We have analysed a sample of 74 Galactic O stars (including seven magnetic objects) observed in the context of the MiMeS survey of massive stars. The sample contains (presumably) single stars, known binaries having been removed. The observations were performed with the spectropolarimeters ESPaDOnS, NARVAL, and HARPSpol at the CFHT, Pic du Midi, and La Silla observatory, respectively. The spectra cover the optical range from 3800 to at least 7000 Å. They have an S/N higher than a few hundreds, and a resolution between 65 000 and 105 000. Using atmosphere models computed with the code CMFGEN, we determined the main surface parameters: effective temperature, surface gravity, rotational velocity, and macroturbulent velocity. Our prime focus was to constrain the surface CNO abundances to investigate the chemical evolution of Galactic O stars. Our main results can be summarized as follows:

  • There is a clear trend of stronger chemical mixing in moreevolved objects. In particular, the ratio of nitrogen to carbonsurface abundance is higher in supergiants than in dwarf stars.Giant stars show intermediate degrees of enrichment.

  • The N/C and N/O ratios of Galactic O stars are fully consistent with nucleosynthesis through the CNO cycle. All stars show N/C and N/O ratios intermediate between the limiting cases of partial CN and complete CNO burning.

  • Among dwarf stars, more massive objects show on average a higher degree of chemical mixing than lower mass objects. This trend was also observed among supergiants when our sample and that of Bouret et al. (2012) were merged. The chemical properties of the B supergiants of Przybilla et al. (2010) tend to support this behaviour.

  • Metallicity effects on the strength of chemical mixing were not observed when comparing our results with studies conducted in the Magellanic Clouds. This may partially be due to the lack of studies of large samples of evolved O stars at low metallicity.

  • The evolutionary models of Ekström et al. (2012) and Chieffi & Limongi (2013) are equally able to account for the properties of the Galactic O stars. The models of Brott et al. (2011a) predict a chemical enrichment that is too strong in the early phases of evolution.

  • 80% of our sample stars are well accounted for by the predictions of stellar evolution with rotation.

  • The effect of magnetism on surface abundances is unclear.

Our results show that Galactic O stars have a chemical evolution consistent with CNO nucleosynthesis and chemical mixing (possibly due to rotation). In our study, we focused on presumably single O stars to avoid binary effects. The main reason is that predictions of the chemical appearance of binary products are still very uncertain. Very few quantitative predictions have been published so far. The general expectation is that binary interaction will lead to chemical enrichment. Song et al. (2013) showed that enrichment may appear faster (i.e. at earlier phases, or equivalently at higher log g) than in single stars. Langer (2012) indicates that binary models may more easily populate the N/CN/O diagram than single star models. However, most of the investigations have so far been performed for stars in the mass range 10 to 20 M. It may well be that the results can be extrapolated to higher mass stars, but in the absence of quantitative predictions, we cannot perform the same type of tests as those that we performed with models of rotating single stars.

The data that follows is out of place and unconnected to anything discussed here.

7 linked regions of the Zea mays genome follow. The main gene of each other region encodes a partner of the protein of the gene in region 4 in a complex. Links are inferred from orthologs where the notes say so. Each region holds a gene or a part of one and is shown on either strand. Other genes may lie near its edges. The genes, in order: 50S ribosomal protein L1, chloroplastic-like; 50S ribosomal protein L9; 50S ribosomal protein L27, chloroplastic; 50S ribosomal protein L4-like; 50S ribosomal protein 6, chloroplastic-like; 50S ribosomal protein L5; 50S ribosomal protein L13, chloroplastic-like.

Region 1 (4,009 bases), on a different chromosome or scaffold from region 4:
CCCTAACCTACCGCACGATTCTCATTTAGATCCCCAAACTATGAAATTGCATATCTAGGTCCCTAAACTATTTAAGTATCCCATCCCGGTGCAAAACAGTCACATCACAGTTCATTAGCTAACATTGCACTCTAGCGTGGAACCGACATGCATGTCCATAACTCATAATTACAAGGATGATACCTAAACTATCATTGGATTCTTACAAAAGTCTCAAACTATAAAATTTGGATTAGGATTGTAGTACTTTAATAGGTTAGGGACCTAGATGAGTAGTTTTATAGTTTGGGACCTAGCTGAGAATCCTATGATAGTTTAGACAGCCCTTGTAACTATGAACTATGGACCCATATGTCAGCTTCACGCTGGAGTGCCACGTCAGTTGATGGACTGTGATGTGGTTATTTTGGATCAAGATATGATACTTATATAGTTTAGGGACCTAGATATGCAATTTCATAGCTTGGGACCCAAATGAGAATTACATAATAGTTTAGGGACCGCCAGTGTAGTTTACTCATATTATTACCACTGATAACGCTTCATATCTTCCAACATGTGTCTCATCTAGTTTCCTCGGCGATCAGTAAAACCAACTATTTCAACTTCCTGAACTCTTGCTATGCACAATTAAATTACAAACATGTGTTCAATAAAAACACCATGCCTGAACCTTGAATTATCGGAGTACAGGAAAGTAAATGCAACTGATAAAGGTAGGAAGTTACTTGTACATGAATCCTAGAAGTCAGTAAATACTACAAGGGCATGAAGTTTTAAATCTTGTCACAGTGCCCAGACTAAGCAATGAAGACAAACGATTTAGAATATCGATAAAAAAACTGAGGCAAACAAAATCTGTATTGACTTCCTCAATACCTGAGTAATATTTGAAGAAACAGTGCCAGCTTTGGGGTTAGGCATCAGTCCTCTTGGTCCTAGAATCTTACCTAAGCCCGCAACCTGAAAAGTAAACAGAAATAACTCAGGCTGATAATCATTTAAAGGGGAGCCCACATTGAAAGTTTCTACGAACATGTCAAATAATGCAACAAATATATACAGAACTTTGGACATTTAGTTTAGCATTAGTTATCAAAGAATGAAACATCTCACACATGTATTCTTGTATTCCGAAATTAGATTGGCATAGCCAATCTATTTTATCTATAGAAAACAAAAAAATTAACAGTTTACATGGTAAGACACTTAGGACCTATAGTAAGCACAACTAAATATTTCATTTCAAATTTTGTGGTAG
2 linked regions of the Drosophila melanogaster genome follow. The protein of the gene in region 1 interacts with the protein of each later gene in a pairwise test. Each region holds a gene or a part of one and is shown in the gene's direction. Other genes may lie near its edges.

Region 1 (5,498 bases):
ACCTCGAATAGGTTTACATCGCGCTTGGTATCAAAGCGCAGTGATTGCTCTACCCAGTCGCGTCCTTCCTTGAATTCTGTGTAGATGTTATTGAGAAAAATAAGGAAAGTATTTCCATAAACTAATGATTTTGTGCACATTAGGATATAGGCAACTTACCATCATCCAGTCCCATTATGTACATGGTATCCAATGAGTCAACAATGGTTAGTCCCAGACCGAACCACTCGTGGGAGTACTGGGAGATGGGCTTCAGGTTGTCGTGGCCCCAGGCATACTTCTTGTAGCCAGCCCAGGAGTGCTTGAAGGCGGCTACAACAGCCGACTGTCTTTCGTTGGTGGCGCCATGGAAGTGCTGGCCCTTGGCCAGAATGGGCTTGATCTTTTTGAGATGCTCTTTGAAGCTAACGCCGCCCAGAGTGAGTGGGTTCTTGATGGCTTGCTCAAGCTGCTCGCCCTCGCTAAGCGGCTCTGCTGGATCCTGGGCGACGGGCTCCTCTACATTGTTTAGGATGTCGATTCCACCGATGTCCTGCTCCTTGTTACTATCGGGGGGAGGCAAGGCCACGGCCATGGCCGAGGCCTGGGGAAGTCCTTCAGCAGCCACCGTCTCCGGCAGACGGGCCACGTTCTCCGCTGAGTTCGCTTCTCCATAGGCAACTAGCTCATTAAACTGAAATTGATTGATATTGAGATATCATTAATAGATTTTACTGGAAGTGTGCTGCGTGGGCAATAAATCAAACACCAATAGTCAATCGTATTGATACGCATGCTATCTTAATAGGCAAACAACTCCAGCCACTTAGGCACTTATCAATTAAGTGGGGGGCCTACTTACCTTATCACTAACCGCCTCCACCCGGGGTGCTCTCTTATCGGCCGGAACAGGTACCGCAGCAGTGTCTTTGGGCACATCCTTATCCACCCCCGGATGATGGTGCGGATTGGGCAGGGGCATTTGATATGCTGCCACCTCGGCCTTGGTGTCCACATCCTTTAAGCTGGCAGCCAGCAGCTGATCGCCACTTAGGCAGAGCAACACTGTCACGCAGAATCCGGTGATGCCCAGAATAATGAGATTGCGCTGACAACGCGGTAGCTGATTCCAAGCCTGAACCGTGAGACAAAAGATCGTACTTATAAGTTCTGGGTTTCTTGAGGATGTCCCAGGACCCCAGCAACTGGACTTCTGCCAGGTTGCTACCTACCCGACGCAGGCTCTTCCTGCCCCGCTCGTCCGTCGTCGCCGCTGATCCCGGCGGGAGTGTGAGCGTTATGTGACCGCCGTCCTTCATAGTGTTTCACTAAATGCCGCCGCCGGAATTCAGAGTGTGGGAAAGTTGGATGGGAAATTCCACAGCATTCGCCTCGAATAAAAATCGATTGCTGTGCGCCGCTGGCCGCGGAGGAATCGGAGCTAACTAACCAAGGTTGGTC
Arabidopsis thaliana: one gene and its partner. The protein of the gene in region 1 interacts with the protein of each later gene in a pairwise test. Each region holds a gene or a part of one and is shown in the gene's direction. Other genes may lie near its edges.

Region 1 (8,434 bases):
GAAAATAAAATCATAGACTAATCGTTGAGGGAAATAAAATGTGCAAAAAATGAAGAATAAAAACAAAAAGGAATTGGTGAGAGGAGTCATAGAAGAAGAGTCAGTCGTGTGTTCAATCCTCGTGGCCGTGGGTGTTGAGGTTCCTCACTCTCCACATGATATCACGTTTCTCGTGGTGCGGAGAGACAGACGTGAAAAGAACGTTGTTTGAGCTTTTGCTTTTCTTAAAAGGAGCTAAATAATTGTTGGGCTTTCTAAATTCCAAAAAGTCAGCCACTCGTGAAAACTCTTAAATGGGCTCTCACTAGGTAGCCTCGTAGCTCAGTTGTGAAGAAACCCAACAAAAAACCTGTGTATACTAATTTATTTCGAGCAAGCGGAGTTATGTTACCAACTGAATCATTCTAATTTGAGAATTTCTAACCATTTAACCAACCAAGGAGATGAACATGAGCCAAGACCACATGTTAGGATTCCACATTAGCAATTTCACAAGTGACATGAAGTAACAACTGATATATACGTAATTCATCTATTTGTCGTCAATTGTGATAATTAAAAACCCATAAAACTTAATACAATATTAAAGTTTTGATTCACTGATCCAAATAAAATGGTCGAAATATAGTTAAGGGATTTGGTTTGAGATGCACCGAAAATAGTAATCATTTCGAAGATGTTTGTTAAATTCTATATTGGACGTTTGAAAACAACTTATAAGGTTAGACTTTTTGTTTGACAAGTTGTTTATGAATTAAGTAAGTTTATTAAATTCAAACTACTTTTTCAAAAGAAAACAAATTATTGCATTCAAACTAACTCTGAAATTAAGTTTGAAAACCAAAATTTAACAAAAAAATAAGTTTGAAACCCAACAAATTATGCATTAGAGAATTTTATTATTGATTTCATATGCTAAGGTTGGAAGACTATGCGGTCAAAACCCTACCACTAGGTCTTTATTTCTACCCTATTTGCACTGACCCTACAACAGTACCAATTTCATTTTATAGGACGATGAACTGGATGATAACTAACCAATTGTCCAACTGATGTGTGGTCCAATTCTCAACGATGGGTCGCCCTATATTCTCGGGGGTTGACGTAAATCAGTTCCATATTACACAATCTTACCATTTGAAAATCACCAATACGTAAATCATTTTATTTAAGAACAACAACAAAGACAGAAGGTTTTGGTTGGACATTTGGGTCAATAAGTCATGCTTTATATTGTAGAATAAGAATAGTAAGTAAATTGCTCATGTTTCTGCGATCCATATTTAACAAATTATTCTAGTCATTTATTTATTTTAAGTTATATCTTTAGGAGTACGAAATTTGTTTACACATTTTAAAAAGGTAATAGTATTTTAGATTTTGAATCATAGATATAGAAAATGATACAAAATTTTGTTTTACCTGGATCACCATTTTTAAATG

de Mink et al. (2014) cautioned that many massive stars will experience a merger in an early binary phase and may thus appear as single stars. If the merger occurs sufficiently early, then we do not expect it to affect the chemical properties of the product, since the two components would be most likely unevolved, as our results on O dwarfs indicate. Most of the evolution would then be that of a single star that was formed by a merger. The chemical properties should then result from the physics of single stars. We cannot exclude that some of the stars of our sample are such mergers. Langer (2012) stated (see his Sect. 3.3) that “the amount of mixing experienced in massive merger stars is rather unclear”. In absence of quantitative predictions on the appearance of such objects, we cannot test the presence of merger products in our sample. Thus, for the time being, the properties of the Galactic O stars we analysed appear to be best explained by single-star evolution with rotational mixing.